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Association of Human Rights Institutes

The Association of Human Rights Institutes - AHRI, consists of 29 member institutions that carry out research and education in the field of human rights. The object of AHRI is to promote research, education and discussion in the field of human rights.

AHRI Co-operation Agreement

The AHRI Co-operation Agreement (pdf) was signed in Reykjavik 22 September 2000. Bjarney Friðriksdóttir, former Director of the Icelandic Human Rights Center, was elected as AHRIs first president. The Netherlands Institute of Human Rights accepted to host the Secretariat with Peter Malcontent as Secretary.

Secretariat (2009-2011)

The secretariat is elected for two-year periods, and the present Chair will end its term in 2012.

  • Chair, Director Nils Butenschøn, NCHR
  • Executive Secretary Ms Guro Frostestad, Principal Executive Officer, NCHR

Executive Committee (2009-2012)

The Executive Committee is elected for three-year periods. The present members will end their term in 2013.

  • Manfred Novak (University of Vienna)
  • Margot Salomon (London School of Economics)
  • Vesna Petrovic (Belgrade Centre for Human Rights)
  • William Schabas (Irish Centre for Human Rights)


AHRI's main source of funding is through COST (European Cooperation in Science and Technology). COST is one of the longest-running European instruments supporting cooperation among scientists and researchers across Europe.
Today several AHRI member institutions participate in the COST project The Role of the EU in UN Human Rights Reform. See the Activities section for more details about this project.

Strengthening human rights as an academic field

The initiation of AHRI was motivated by the growing number of human rights institutions with a research agenda and the opportunity this created for developing and strengthening human rights as an academic field of study. The main purposes of the association was to coordinate research projects and applications for research funding, and organise seminars and conferences.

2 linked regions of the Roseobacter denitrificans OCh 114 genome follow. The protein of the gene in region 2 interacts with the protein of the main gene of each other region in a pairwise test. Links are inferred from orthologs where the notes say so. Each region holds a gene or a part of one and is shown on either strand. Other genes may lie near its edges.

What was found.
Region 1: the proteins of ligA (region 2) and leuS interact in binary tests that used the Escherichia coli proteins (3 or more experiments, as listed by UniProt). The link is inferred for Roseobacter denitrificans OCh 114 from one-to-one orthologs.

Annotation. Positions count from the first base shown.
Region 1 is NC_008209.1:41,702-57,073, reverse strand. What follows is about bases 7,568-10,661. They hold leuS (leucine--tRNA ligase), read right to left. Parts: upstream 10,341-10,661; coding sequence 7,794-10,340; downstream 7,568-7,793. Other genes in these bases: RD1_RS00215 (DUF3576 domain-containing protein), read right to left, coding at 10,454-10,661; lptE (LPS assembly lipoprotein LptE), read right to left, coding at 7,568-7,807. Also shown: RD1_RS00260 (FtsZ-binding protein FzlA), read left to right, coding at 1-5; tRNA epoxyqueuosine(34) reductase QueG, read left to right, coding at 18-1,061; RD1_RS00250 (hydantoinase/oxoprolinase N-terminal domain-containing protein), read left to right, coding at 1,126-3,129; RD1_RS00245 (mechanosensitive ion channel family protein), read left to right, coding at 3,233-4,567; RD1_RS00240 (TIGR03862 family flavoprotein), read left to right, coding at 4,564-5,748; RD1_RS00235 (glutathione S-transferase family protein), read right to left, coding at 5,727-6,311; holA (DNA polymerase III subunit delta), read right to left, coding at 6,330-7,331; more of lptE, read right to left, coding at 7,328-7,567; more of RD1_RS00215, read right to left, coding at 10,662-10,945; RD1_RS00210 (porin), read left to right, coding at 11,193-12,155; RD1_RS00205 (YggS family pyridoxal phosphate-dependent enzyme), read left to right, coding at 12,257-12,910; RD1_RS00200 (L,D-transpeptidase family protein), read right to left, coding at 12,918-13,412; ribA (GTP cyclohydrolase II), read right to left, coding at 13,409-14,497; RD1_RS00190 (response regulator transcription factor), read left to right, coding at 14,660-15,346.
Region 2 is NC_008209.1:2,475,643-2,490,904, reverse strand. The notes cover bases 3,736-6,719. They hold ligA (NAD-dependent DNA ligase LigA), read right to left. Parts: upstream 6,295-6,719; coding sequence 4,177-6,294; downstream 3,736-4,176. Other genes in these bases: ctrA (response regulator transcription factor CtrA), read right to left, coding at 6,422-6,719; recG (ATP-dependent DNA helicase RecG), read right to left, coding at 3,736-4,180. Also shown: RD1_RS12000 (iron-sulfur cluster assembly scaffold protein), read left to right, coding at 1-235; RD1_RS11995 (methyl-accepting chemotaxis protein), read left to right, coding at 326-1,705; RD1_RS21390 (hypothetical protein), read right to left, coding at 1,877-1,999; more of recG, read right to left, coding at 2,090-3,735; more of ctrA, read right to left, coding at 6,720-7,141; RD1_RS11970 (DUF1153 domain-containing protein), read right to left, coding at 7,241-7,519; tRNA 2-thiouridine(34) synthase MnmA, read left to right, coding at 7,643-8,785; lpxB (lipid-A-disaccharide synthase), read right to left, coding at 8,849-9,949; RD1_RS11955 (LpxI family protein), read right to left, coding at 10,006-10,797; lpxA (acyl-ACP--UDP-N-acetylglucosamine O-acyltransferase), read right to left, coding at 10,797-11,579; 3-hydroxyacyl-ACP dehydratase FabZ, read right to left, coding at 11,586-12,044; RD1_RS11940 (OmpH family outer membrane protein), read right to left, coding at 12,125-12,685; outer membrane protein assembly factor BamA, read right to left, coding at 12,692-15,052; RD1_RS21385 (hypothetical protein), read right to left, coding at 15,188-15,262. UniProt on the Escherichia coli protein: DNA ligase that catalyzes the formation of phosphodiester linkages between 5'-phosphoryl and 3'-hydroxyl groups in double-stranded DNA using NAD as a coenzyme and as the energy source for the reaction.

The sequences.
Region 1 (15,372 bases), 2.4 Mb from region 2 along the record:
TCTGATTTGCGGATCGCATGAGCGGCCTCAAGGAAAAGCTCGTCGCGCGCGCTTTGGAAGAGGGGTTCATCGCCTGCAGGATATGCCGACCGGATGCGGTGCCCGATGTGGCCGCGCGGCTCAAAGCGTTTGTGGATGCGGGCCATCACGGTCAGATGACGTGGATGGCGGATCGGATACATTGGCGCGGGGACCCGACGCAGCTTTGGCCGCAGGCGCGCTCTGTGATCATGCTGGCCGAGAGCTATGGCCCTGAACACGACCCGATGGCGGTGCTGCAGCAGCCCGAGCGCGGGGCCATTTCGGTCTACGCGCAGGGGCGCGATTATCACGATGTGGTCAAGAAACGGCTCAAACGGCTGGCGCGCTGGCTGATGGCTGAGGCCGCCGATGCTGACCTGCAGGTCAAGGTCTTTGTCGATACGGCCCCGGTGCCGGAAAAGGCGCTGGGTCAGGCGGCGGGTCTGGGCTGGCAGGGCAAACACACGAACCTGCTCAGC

Several AHRI member institutions participated in the academic program Human Rights, Peace and Security in EU Foreign Policy. The project's main objective was to increase and deepen knowledge on the functioning of national and international instruments devised to pursue human rights, peace and security objectives in order to recommend modifications of the foreign policy of the European Union.

Founding history

AHRI was founded in 2000 at a founding meeting at Iceland hosted by the Icelandic Human Rights Centre.
All active European academic human rights institutes were invited to join and the following founding members met at Iceland:

  • Norwegian Centre for Human Rights (NCHR)
  • Institute for Human Rights at Åbo Akademi University
  • Raoul Wallenberg Institute of Human Rights and Humanitarian Law
  • Danish Institute for Human Rights
  • Icelandic Human Rights Center
  • Netherlands Institute of Human Rights (SIM)
  • Ludwig Boltzmann Institute of Human Rights

Human Rights Centre University of Essex was the next to join.

The initiative to create an Association of Human Rights Institutes was taken by former Director of the Norwegian Centre for Human Rights, Nils Butenschøn, at a Nordic directors meeting in Copenhagen in 1999. He made the first drafts of the statutes.